Writing

Daughters of Aje: Daughters of the Dust, Aje and Black Feminism

            Three brown women, dressed in white, Yellow Mary, Trula, and Eula sit within and alongside what is probably an Angel Oak tree stretching its large limbs in the Sea Island of South Carolina. Eula shares about her mother who has passed.

 

"I need to see Mama. I want to talk to her. So, I write her a letter, put it under the bed in a glass of water and I wait. I wait till my ma come to me. Come to me right out!"[1]

 

African derived rituals like these are laced throughout the film, Daughters of the Dust. Performed by the women characters, they evoke a power of Aje.   In Daughters of the Dust black feminism is defined through and on account of  African traditional religions. It correlates to the power of Aje; a woman’s power, located in the womb, the birthplace of creation and transition. It is a force within such that, as Montre Aza Missouri states, those who possess Aje “... are preoccupied with checking [challenging] those in power and bringing equality in all facets of social and spiritual life…”[2] I argue that because the characters are at the intersection of being woman and black they able to embody the religious power of Aje. Based on the cosmology, principles, and hybridity of the religions represented, Dash has created protagonists that challenge what bell hooks refers to as ‘white-supremacist capitalist patriarchy.’[3]

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I approach [ST(3] this film through a phenomenological method and a black feminist lens. The above figure is adapted from Friedrich Heiler’s Concentric Circles referenced in Peter McKenzie’s phenomenological study of Yoruba religion, Hail Orisha! McKenzie categorizes elements of religion as manifestations, concepts, experiences and finally the object of religion. By analyzing the phenomena as they occur, the phenomenologist brackets his or her preconceived assumptions and suspends judgement as to the ‘truth’ of the occurrence. The categories “provide a more objective frame of reference than is sometimes the case when perspectives of importance may be overlooked by a particular researcher because s/he may be guided by her/his own individual assumptions.”[5] In my phenomenological reading of Daughters, I start with the experience of Aje, which I believe shapes the concepts and the manifestations.  I begin by examining the experience of Aje by Nana Peazant through a black feminist lens. Aje as experience is the supernatural occurrence of possessing powers to connect with the ancestors, divination and the ability to bring peace to one’s community. I also examine the men’s experience and respect of Aje. I then look at concepts including the unborn child's relationship to the Yoruba Orisha Ellegua and Dash's comparisons between the characters and the Orishas, Oshun, Oya, and Yemoja.  Lastly, I examine two manifestations or sacred objects, the charm bag and the Kongo cosmogram as African-derived religious symbols that bring power to its user.

Daughters of the Dust is a film adored by black feminists everywhere. And for a good reason. With an all-black cast and women as the main protagonists, it surpasses many movies made today that still depict stereotypical imagery of black women. By looking at Aje within Daughters through a black feminist lens, I am employing the work of Kimberle Crenshaw, and her groundbreaking analysis of intersectionality, bell hooks and her countless books on feminism, and Alice Walker and her notion of womanism. I am also drawing from the work of Montre Aza Missouri who begins the discussion of Aje, but I expand on this by offering a black feminist analysis applicable to multiple facets of the film. Black feminists such as these look at how black women are affected by race, class, gender, and sexuality. It became necessary to distinguish black feminism from the feminist movement, made up of primarily white women who generalized about the needs of women without a racial analysis.[6] It is clear that Dash was holistically creating these characters lives, which includes how they are treated based on living at an intersection of race, class, gender, religion and geographical location. In the publication of the script, bell hooks interviewed Dash, which I believe speaks to the director's engagement with black feminist thought.[7]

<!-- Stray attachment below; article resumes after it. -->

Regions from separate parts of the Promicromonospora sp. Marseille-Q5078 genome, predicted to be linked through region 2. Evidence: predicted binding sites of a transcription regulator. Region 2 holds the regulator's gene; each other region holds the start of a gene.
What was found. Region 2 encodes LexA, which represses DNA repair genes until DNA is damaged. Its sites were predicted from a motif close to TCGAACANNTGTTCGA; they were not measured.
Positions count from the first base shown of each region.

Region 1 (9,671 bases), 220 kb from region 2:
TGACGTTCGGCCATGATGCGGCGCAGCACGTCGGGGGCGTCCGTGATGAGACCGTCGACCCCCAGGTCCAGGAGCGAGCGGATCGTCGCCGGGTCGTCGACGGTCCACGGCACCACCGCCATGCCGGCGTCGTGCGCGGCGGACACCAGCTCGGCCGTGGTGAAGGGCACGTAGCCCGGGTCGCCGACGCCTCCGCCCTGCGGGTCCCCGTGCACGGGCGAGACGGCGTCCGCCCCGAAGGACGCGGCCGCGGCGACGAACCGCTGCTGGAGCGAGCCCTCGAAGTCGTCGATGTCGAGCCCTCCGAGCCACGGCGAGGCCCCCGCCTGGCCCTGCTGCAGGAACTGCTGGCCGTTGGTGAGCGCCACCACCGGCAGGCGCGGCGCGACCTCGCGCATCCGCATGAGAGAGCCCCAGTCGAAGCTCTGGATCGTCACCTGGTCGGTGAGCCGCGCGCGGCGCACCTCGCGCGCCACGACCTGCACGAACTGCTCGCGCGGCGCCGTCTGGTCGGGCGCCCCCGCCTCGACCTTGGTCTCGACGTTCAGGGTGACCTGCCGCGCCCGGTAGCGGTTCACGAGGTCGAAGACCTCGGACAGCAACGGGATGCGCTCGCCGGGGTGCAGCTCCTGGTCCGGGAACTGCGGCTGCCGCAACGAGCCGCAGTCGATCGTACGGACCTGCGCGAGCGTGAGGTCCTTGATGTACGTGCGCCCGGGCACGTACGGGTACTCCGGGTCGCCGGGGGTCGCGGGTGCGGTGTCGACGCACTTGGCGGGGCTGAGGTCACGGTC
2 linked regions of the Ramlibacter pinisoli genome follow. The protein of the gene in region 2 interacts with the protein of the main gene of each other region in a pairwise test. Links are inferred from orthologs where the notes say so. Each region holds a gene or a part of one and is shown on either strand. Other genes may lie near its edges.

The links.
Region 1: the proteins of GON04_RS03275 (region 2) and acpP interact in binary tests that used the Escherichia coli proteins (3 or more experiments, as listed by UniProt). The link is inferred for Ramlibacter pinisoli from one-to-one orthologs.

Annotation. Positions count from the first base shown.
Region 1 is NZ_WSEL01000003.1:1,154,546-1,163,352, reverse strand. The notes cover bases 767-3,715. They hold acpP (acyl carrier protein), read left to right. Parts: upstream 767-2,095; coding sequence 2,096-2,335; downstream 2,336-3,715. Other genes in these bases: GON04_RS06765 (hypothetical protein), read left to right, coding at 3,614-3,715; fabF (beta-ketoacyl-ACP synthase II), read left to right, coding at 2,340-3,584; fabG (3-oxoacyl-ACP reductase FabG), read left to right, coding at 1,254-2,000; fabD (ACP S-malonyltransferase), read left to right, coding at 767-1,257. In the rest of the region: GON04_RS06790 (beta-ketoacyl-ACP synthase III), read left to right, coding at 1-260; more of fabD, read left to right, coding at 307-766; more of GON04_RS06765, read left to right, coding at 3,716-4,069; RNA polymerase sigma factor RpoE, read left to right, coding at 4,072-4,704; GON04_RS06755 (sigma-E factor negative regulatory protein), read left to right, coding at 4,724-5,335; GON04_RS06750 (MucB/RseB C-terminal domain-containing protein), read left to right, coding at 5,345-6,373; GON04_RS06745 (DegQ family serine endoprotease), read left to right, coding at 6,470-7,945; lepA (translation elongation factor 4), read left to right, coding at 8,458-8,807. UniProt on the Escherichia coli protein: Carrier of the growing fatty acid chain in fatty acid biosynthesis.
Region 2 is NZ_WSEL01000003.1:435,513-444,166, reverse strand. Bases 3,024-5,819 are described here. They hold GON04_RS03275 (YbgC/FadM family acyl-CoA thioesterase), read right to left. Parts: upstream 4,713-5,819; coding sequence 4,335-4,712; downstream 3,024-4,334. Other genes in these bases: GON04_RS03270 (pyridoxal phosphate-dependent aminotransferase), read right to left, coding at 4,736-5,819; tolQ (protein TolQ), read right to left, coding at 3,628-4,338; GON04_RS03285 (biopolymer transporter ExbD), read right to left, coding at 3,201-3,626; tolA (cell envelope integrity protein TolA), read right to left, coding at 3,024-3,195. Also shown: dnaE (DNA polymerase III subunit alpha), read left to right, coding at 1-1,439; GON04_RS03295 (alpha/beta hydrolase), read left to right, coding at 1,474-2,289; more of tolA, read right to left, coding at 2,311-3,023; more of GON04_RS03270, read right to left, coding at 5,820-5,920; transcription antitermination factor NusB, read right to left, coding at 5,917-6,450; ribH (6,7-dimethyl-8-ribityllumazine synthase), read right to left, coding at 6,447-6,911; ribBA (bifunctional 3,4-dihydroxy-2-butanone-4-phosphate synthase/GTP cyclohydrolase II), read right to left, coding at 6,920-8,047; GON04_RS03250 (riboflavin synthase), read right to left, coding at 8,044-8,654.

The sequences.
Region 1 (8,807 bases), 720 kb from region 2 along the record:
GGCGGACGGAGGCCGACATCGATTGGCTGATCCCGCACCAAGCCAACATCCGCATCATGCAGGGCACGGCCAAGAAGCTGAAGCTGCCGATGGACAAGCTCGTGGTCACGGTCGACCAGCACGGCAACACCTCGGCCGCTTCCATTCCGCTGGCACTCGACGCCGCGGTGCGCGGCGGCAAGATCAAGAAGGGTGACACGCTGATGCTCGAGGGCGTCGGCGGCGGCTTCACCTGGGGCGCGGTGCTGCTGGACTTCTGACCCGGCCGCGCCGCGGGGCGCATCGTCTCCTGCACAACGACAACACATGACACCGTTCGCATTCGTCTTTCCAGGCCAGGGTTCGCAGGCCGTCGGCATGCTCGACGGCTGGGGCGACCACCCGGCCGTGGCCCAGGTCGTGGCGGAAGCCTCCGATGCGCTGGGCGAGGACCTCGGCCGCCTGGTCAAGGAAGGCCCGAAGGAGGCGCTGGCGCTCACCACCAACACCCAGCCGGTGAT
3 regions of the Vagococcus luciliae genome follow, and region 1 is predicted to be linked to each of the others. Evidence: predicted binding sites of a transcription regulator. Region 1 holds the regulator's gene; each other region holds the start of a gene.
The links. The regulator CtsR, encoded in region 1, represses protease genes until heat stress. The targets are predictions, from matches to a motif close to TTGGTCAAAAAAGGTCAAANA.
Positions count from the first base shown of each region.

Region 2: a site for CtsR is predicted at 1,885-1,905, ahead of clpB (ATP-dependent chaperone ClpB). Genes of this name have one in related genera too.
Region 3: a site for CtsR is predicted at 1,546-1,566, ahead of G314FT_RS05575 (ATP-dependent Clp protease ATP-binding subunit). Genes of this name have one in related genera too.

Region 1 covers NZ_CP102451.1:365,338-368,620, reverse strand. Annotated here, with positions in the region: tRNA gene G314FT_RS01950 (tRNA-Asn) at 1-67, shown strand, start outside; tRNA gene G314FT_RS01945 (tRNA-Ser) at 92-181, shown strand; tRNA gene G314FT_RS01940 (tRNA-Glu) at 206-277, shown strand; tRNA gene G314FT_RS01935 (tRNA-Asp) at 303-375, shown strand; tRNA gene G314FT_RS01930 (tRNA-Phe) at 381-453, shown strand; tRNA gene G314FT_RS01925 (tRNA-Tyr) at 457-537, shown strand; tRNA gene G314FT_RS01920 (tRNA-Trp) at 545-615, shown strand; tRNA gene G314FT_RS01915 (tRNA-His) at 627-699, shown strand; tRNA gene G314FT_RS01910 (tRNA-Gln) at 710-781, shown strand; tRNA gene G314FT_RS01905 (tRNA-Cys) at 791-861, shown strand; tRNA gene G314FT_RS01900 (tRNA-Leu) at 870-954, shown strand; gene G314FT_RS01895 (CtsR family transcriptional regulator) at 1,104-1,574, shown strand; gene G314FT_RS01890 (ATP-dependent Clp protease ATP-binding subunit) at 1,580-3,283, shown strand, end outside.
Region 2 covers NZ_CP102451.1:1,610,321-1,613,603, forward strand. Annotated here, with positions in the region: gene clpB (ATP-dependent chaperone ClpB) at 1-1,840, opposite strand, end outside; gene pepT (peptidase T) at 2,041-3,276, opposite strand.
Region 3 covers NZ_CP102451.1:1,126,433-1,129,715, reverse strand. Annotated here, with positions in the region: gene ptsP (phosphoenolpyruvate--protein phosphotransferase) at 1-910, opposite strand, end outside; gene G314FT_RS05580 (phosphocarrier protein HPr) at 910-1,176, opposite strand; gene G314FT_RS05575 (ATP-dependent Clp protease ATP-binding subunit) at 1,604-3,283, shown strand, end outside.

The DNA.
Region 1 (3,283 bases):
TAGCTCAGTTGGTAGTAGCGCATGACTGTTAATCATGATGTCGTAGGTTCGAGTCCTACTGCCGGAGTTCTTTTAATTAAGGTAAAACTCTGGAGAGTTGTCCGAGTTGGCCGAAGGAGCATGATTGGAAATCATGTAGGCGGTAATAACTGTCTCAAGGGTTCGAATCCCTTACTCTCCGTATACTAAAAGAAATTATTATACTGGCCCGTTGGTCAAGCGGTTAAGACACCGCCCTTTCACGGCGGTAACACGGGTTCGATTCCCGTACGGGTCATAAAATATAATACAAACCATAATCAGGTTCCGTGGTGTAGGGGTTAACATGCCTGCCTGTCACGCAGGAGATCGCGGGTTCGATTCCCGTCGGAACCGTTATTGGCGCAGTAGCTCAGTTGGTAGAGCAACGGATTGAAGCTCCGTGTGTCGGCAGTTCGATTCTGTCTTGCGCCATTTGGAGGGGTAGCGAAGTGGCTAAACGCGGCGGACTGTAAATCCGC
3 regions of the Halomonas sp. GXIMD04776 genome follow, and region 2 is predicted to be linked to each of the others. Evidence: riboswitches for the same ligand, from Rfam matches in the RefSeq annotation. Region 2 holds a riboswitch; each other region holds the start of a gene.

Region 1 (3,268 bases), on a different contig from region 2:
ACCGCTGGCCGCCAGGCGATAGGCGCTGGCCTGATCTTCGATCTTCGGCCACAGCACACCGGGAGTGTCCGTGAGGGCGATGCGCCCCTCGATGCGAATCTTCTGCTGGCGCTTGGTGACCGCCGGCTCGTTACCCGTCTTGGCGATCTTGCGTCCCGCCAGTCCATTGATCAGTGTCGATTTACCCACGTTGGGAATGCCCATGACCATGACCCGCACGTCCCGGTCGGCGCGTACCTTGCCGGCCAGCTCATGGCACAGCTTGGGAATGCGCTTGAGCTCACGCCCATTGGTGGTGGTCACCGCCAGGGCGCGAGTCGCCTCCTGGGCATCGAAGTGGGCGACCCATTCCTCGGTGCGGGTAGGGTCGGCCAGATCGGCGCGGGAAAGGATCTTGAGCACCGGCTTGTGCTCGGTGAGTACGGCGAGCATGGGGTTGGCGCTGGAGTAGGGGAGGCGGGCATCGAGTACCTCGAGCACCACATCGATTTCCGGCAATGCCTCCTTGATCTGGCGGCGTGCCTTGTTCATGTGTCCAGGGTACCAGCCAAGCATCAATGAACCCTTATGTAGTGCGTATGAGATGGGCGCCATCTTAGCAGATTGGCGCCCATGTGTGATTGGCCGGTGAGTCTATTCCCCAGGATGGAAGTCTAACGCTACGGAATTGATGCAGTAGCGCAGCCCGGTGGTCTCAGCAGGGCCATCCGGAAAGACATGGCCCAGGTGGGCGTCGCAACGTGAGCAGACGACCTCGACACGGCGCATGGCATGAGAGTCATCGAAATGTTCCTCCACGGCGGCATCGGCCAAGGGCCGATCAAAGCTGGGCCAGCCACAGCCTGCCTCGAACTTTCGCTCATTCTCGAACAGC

Background

            Daughters of the Dust tells a story of one family's decision to travel from the Sea Islands up north, leaving cultural and ancestral ties behind. The opening of the film notes, “At the turn of the century, Sea Island Gullahs, descendants of African captives, remained isolated from the mainland of South Carolina and Georgia. As a result of their isolation, the Gullah created and maintained a distinct, imaginative, and original African American culture.” Toni Cade Bambara comments on the significance of the setting of the film at the turn of the century in 1902: “The Peazants and guests gather on the island at Ibo Landing for a picnic at a critical juncture in history—they are one generation away from the Garvey and the New Negro movements, a decade short of the Niagra/NAACP merger. They are in the midst of rapid changes; black people are on the move North, West, and back to Africa.”[8] Made in 1991 it was the first feature-length narrative film directed by a black woman. In preparation, director Julie Dash spent ten years researching the Gullah tradition in New York City's Schomburg Center for Research in Black Culture, university libraries and the Smithsonian in Washington. “Yet Daughters of the Dust is not a documentary. Rather, it is lyrical and impressionistically, told, as Dash says, in the manner of a West African griot, or storyteller, the way an old relative would retell it, not linear but always coming back around.”[9]